Roman Androments

Roman Androments

Roman/Byzantine Amulets-Pendants-Dress Decorations-Crosses-Hair Pins

Roman dress differed from one class to another. The tunic was worn by plebians (common people), herdsmen and slaves was made from a coarse dark material. The tunic worn by patricians was made from white wool or linen. Magistrates wore the tunic augusticlavia, and senators wore a tunic with broad strips, tunica laticlavia. Military tunics were shorter than those worn by civilians.

Rings were the only kind of jewelry worn by a Roman citizen, and good taste limited him to a single ring. The ring often had a precious stone and made still valuable by the carving of the gem. The original ring was made of iron. Until late in the Empire, iron rings were generally worn, even when a gold ring was no longer the special privilege of a knight, but merely the badge of freedom. Usually these were seal rings used for ornaments. Such a ring was a device, which the wearer pressed into melted wax when he wished to acknowledge some document as his own or to seal a cabinet or chest.

Of course there were men who violated good taste in the matter of jewelry, as well as their choice of clothes and their hair and beards. It was not surprising to hear of a man with sixteen rings on a hand or six on a finger. One of Martial’s acquaintances had a ring so large that he was advised by the poet to wear it on his leg. More surprising is the ring was often worn on the joint of the finger for easy use of the seal.

Women wore a tunica which was adapted from the Greek chiton. The tunica was usually knee-length. Over this the women wore a stola which was a full length from neck to ankle, high- waisted and fastened at the shoulders with clasps. The stola was usually either white, brown or grey, though some were brightly colored with vegetable dyes. A shawl, called a palla, was worn wrapped around the shoulders and arm, or could be draped over the head. Cloaks were worn to keep warm.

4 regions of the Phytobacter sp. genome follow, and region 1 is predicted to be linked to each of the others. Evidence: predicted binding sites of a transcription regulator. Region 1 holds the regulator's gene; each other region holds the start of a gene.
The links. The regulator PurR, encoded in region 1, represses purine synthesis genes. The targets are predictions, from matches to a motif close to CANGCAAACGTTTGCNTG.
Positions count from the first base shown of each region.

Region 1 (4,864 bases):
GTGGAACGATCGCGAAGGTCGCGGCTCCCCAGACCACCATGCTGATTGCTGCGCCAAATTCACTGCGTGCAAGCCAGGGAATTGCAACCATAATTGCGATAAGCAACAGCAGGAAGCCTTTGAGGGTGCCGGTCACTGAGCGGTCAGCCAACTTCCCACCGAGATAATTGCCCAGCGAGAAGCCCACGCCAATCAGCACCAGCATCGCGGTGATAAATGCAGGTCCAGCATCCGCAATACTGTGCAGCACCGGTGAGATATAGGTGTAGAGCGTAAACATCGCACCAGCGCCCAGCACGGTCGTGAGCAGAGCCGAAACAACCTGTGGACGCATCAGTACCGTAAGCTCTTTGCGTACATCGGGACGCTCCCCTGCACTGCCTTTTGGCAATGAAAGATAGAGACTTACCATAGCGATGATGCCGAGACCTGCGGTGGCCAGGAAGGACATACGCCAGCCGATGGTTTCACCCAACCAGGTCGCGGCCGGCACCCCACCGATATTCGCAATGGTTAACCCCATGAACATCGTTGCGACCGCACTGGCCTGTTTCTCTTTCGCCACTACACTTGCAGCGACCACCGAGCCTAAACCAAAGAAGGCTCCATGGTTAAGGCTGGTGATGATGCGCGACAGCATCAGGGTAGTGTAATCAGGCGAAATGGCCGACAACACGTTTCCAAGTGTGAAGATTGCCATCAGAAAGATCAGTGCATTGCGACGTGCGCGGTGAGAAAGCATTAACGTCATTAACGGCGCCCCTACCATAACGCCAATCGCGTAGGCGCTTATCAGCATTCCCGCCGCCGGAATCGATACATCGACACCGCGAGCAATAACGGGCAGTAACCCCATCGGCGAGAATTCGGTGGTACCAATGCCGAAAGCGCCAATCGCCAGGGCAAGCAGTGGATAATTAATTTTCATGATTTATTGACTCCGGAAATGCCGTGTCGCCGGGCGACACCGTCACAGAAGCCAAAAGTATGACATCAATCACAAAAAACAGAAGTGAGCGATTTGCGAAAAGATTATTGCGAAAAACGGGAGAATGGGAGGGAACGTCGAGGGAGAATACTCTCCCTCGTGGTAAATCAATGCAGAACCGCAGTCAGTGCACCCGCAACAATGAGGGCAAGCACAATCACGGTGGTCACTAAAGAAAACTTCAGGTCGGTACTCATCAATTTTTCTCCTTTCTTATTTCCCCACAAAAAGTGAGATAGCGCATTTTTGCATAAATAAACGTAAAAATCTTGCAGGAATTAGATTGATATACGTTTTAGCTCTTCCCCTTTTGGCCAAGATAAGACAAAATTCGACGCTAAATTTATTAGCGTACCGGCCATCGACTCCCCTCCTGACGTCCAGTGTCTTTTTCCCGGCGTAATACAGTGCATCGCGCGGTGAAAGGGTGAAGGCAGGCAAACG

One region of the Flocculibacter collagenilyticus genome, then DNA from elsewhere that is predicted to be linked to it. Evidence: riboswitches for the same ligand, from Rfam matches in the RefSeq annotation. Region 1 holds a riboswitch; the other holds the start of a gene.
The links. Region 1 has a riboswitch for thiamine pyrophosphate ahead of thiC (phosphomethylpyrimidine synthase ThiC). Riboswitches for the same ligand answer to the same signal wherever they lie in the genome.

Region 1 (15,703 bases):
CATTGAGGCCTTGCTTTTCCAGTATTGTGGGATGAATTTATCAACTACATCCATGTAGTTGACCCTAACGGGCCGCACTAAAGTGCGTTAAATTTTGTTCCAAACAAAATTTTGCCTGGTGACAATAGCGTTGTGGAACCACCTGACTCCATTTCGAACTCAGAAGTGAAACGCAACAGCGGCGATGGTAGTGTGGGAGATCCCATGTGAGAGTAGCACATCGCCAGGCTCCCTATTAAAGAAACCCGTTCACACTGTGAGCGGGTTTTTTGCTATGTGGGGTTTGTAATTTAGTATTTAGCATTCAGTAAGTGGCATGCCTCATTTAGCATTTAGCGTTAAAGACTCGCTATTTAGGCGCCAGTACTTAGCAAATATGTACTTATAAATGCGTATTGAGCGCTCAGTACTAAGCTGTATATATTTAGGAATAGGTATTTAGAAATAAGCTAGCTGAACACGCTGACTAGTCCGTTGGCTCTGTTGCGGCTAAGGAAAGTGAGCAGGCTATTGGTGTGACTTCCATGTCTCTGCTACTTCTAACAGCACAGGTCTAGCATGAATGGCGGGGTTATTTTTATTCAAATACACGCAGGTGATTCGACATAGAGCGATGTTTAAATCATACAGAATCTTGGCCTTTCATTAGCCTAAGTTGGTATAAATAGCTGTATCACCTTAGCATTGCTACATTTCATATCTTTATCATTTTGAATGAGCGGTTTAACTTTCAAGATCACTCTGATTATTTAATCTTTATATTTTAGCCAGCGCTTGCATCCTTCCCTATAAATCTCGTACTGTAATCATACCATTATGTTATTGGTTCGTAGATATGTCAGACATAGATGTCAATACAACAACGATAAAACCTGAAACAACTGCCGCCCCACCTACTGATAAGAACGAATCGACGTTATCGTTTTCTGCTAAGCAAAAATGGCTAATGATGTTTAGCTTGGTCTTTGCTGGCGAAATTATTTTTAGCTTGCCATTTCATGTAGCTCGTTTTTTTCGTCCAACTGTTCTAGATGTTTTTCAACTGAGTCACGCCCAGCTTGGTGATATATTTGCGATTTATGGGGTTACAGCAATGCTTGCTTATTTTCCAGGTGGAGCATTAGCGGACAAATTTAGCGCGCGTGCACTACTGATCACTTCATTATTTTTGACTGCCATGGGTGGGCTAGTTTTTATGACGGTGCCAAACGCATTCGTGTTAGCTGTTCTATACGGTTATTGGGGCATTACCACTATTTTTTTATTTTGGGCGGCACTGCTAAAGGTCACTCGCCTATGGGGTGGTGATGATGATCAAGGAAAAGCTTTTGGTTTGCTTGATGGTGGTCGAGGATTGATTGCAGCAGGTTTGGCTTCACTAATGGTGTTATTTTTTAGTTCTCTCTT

Roman women were passionately fond of jewelry and great sums were spent on rings, brooches, pins, jeweled buttons, and coronets. From the earliest times, bracelets, necklaces, earrings, and pendants were worn by all that could afford them. Some had precious stones but goldsmiths made beautiful and elaborate pieces without jewels.

Most of the precious stones we have, except diamonds, could be found in the jewel box of woman of wealth. Pearls seem to have been favorites.

The Christian jewelry of the ancient world always reflected the humility that Christ preached.  Stunning bejeweled adornments were left to the high priests only while performing rituals.  The Christian jewelry worn by all believers in antiquity was that of very crude and simplistic design, only very rarely in precious metal.  The crosses of the Byzantine Period were predominantly bronze and sometimes lead.  The art style was highly stylized, typical for the Byzantine culture.  Depictions of Christ and Mary most often appear in the imagery on the Christian jewelry and coinage.  Since many of the Byzantine coins had religious inscriptions and images of Jesus and occasionally Mary, coins are sometimes found with holes punched through them having been used as a pendant in ancient times by an early believer.



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